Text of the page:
• On the 192nd Anniversary of the Birth of Jules Verne

    Jules Verne, who can be said to have imagined, if not invented, the 20th century, was born on February 8, 1828 — 192 years ago today. He died at age 77 in Amiens, France, of complications from diabetes.

    Or we might say: died for the first time. Because his work lives on, and has not yet succumbed.

    Captain Nemo, perhaps Verne’s greatest and most enduring figure, first died on June 2, 1868, at the end of Twenty Thousand Leagues Under the Sea when his submarine, the Nautilus, was spiraled to the bottom of the sea by a catastrophic and devastating maelstrom, sinking it — perhaps forever — beneath the waves.

    Yet Verne’s Nemo has had more than one demise. In a later novel, The Mysterious Island, Nemo is among us once more, and dies once more. On his deathbed in this subsequent novel we learn that after the sinking of the Nautilus both submarine and captain were somehow resurrected, making port on Lincoln Island. Nemo’s second death occurs on October 15, 1868.

    We learn little of Nemo’s murderous motivations in Twenty Thousand Leagues; they’re rendered a bit more legibly in Mysterious Island. But what we know depends on where we live.

    In England and America — American editions of Verne followed the initial UK translations — Nemo’s pre-Nautilus life was cleansed, its details bowdlerized, its politics gutted. In the Anglophone version, the one you are likely to have read as a child, we learn that Nemo was born Prince Dakkar of Bundelkund, India — a land that the British had benevolently “brought… out of a state of anarchy and constant warfare and misery”; that a few ambitious and unscrupulous princes had in 1857 fomented a revolt, one in which our Dakkar was somehow swept up; that, when the revolt ended, Dakkar disappeared, to live out the rest of his days undersea.

    What readers of French, or of the more recent unabridged translations know, is that Nemo was less a victim of that revolt than an enthusiastic participant in it, as successful a general as he had been a prince. And that the British, in savage retaliation, killed his wife and children. Hence: Nemo’s rebellion was far more conscious and purposeful, his flight far more motivated. The ships that in Twenty Thousand Leagues we learn that Nemo attacked and sunk are now contextualized: these are acts of unimaginable grief, legible revenge.

    192 years after Nemo’s deaths, 115 years after the death of his creator, the story of Nemo still speaks to us. His unfathomable misery drove him to unfathomed depths. And his destructions of the Governor-Higginson of the Calcutta and Burnach Steam Navigation Company, the Cristobal-Colon of the West India and Pacific Steam Navigation Company, the Shannon of the Royal Mail, now seem less like random acts than strands in a skein of retaliation, transporting the merchant ships of empire to a depth equivalent to that of his own despair.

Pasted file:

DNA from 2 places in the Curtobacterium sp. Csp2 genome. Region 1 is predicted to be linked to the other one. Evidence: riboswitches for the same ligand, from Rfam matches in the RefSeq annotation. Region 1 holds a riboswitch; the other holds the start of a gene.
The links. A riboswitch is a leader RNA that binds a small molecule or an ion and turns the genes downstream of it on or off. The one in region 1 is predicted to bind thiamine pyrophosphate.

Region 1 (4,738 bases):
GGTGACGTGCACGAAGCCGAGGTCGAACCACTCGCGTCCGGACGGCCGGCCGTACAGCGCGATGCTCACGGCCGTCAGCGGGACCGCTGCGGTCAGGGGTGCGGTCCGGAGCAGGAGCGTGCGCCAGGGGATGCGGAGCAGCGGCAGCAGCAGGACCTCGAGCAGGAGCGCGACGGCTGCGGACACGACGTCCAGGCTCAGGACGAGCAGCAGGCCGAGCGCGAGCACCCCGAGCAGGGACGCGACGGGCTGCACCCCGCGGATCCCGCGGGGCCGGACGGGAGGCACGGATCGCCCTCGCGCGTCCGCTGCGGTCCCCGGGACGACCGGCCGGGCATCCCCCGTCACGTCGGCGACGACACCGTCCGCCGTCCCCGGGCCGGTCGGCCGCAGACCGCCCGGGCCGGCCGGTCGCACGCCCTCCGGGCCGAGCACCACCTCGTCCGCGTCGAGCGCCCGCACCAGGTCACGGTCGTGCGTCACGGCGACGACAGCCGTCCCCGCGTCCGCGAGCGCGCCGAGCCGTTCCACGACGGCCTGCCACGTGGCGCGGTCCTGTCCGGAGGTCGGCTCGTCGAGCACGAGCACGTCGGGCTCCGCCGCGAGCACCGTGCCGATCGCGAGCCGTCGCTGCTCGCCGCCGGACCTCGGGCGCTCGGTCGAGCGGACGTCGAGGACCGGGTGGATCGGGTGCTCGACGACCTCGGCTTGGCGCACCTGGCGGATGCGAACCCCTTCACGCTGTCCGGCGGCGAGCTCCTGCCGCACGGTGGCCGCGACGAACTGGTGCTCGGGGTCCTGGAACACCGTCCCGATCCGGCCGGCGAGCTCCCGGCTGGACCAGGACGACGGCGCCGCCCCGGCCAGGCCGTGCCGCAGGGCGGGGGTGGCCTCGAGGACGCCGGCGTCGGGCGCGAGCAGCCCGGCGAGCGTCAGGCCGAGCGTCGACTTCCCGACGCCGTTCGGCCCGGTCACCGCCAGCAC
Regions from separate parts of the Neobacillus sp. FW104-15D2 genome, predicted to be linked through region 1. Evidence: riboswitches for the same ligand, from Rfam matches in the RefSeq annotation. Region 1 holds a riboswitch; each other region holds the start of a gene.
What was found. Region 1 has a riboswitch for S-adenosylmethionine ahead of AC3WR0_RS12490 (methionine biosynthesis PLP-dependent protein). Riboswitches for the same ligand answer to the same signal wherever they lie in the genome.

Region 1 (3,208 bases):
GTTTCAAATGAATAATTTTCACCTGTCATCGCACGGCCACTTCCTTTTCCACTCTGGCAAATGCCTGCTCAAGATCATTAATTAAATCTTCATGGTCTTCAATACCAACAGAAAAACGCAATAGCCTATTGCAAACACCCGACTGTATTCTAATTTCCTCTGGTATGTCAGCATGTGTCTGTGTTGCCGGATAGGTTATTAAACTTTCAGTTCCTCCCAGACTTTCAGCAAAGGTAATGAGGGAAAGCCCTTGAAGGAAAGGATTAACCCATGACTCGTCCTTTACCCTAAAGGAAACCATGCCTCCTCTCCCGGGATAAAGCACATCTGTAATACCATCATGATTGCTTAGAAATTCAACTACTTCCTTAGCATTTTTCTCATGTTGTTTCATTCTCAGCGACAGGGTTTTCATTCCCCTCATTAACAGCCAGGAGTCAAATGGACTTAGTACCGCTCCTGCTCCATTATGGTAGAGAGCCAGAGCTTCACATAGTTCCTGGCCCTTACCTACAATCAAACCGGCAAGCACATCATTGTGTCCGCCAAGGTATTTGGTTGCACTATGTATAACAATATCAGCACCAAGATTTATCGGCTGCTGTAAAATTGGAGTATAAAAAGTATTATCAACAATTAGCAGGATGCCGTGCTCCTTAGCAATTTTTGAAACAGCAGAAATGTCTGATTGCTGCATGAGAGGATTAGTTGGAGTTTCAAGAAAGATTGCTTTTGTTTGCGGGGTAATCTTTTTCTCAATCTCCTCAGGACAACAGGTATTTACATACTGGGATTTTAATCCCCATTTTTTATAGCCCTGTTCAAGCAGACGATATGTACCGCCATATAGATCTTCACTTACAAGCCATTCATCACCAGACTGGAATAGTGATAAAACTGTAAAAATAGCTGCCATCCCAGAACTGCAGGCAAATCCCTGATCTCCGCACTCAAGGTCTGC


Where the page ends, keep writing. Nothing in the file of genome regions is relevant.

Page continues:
Even the name embodies these contradictions: Nemo is Latin for “no one,” and also Greek (νέμω) for “I give what is due.” Alienation or vengeance, depending on which classical language should be given precedence. And it’s precisely the ambiguity or, perhaps, complexity of Nemo’s agenda that causes Verne’s figure to echo, from the 19th century to our own, down the corridors of time.

    In the current era Nemo appears as caricature in the Disney mash-up crossover series Once Upon a Time, his universe merged with that of Captain Hook. He’s an essential component of Alan Moore’s masterful League of Extraordinary Gentlemen, his elegance, science, violence rendered fully intact in a way one suspects that Verne would have applauded. And of course: he’s lent his name to the world’s most famous animated clownfish. These are the three contemporary faces of Nemo. Reduced to icon. Deeply understood. And as the one thing that Nemo never was: lovable.

    The original Nemo was far more Old Testament that that. The murderous acts of Verne’s captain are simultaneously well-lit and obscure, political and personal: precisely calculated yet wildly arbitrary. Is this not the essence of our own age, in which the hideous protagonists who leap out at us from our news feeds are at one and the same time overdetermined and incomprehensible?

    We separate parents from children at our border as a deliberate strategy of deterrence, but also savoring the cruelty. Our most brutal leaders see themselves as victims. And of course: the barbarous efforts of the Honourable East India Company to keep those of darker skin snapped to the colonial grid — as chronicled by Verne, at least in the original French — find sickening parallel in today’s Christchurch, in today’s Yemen, in other outposts of our allegedly postcolonial era. In all of these ways, the darker side of Twenty Thousand Leagues never died at all.

    There is a difference, though, and it’s a crucial one: Captain Nemo was a man of great intellect and, at times, great heart. He knows who he is. One can empathize (even as one acknowledges his crimes). It is hard if not impossible to muster a parallel empathy for today’s captains of empire, who lack intellect, heart, or indeed any humanizing shred of self-awareness. In history’s long arc, these men will be given what is due. Even as Nemo dies again, lives again, as called upon by each new era — even as his creator, Jules Verne, age 192, dreams on in his eternal slumber.


    Howard A. Rodman, past president of the Writers Guild of America West, wrote The Great Eastern (Melville House Books), in which Nemo’s second death is assumed to be as provisional as his first.